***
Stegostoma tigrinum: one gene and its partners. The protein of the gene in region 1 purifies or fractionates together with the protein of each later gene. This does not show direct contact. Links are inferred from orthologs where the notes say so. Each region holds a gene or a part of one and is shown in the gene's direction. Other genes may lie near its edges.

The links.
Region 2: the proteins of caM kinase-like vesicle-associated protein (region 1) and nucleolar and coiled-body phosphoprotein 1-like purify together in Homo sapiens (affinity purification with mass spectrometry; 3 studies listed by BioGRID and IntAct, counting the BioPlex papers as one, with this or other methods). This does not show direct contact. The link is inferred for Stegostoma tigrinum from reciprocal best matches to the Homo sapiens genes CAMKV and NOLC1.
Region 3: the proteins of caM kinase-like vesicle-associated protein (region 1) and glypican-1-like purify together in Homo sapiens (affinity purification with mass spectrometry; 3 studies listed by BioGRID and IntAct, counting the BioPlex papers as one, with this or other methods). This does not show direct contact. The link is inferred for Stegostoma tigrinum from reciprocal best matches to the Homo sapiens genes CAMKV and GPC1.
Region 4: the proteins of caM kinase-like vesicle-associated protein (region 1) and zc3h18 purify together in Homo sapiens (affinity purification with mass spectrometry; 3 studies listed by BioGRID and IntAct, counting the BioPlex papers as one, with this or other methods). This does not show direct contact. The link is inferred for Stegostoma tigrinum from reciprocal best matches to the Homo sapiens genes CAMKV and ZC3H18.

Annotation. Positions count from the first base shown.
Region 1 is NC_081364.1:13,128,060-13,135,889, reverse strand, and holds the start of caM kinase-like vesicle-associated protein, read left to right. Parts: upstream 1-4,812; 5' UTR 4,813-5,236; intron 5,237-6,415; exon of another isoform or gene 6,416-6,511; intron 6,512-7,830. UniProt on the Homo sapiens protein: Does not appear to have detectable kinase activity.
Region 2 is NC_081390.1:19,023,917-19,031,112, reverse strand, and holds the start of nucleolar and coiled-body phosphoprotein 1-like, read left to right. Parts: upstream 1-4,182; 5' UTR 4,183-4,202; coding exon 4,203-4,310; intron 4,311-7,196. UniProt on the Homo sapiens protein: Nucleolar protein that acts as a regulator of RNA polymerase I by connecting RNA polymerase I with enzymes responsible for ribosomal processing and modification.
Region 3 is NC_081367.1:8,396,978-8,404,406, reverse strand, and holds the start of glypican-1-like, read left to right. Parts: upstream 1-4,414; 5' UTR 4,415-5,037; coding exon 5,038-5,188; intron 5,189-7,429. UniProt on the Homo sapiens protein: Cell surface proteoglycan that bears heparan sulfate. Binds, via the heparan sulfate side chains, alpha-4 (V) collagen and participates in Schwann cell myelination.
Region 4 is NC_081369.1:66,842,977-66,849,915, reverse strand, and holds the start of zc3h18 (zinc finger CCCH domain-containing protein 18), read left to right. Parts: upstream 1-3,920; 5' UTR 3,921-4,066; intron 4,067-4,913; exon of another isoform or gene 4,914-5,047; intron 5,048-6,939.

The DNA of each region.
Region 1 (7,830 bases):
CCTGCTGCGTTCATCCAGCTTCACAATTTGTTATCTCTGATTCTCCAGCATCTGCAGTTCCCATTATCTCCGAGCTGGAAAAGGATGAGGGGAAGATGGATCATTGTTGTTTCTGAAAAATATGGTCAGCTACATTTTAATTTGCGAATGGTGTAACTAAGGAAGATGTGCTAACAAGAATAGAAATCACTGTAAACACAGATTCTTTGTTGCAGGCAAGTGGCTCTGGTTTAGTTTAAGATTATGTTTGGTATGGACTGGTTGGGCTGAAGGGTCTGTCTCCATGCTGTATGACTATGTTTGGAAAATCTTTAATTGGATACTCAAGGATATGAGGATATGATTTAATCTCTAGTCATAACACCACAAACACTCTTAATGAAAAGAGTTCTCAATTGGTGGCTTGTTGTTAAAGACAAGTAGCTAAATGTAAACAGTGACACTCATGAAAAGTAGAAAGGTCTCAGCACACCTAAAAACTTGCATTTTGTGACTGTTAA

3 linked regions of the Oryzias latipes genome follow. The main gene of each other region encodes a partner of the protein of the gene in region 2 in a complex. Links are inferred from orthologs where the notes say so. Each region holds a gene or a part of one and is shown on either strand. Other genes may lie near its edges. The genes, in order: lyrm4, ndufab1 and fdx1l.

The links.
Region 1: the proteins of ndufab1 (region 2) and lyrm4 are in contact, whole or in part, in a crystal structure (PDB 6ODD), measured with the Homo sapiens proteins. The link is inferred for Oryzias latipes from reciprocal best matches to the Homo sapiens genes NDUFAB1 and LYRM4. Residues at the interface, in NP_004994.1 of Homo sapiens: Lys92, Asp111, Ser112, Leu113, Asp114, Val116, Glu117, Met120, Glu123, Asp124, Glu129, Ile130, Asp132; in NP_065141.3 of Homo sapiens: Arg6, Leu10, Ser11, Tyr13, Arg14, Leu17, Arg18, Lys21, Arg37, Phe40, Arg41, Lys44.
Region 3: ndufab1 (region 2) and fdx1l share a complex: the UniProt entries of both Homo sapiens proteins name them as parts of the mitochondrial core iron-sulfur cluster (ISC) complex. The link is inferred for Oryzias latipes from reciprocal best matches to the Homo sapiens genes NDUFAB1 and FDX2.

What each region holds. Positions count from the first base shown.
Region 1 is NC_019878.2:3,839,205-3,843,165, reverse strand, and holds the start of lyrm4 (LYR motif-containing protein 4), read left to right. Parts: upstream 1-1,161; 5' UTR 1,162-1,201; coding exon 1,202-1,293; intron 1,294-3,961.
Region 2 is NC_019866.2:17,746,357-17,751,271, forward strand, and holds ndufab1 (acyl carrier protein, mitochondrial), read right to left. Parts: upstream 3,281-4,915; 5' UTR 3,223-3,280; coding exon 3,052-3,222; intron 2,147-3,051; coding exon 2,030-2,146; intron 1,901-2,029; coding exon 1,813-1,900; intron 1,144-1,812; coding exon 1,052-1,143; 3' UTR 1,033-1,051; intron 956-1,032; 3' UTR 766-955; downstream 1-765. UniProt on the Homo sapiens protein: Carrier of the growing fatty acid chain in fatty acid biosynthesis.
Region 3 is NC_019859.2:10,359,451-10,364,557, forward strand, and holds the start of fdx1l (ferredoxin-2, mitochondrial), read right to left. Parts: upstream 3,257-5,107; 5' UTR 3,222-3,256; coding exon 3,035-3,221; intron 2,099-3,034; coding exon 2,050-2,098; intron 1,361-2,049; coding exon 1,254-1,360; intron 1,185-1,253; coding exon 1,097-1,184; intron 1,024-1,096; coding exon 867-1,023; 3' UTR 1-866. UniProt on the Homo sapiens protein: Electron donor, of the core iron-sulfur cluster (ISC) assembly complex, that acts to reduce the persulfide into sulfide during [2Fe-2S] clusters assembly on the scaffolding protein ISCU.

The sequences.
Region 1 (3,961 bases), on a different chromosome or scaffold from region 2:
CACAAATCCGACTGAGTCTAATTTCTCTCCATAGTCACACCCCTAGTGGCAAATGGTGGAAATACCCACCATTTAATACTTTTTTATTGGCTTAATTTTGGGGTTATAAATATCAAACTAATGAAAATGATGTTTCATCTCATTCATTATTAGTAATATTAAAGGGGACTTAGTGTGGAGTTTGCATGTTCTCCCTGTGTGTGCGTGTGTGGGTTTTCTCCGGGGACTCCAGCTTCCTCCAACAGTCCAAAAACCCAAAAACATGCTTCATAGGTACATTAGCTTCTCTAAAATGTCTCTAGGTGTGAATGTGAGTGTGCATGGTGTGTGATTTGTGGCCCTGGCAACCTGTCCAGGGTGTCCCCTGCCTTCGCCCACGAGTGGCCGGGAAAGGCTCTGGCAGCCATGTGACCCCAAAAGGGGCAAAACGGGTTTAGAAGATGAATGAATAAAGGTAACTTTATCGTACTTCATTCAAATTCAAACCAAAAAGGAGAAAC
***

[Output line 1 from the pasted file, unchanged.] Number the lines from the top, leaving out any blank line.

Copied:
Stegostoma tigrinum: one gene and its partners. The protein of the gene in region 1 purifies or fractionates together with the protein of each later gene. This does not show direct contact. Links are inferred from orthologs where the notes say so. Each region holds a gene or a part of one and is shown in the gene's direction. Other genes may lie near its edges.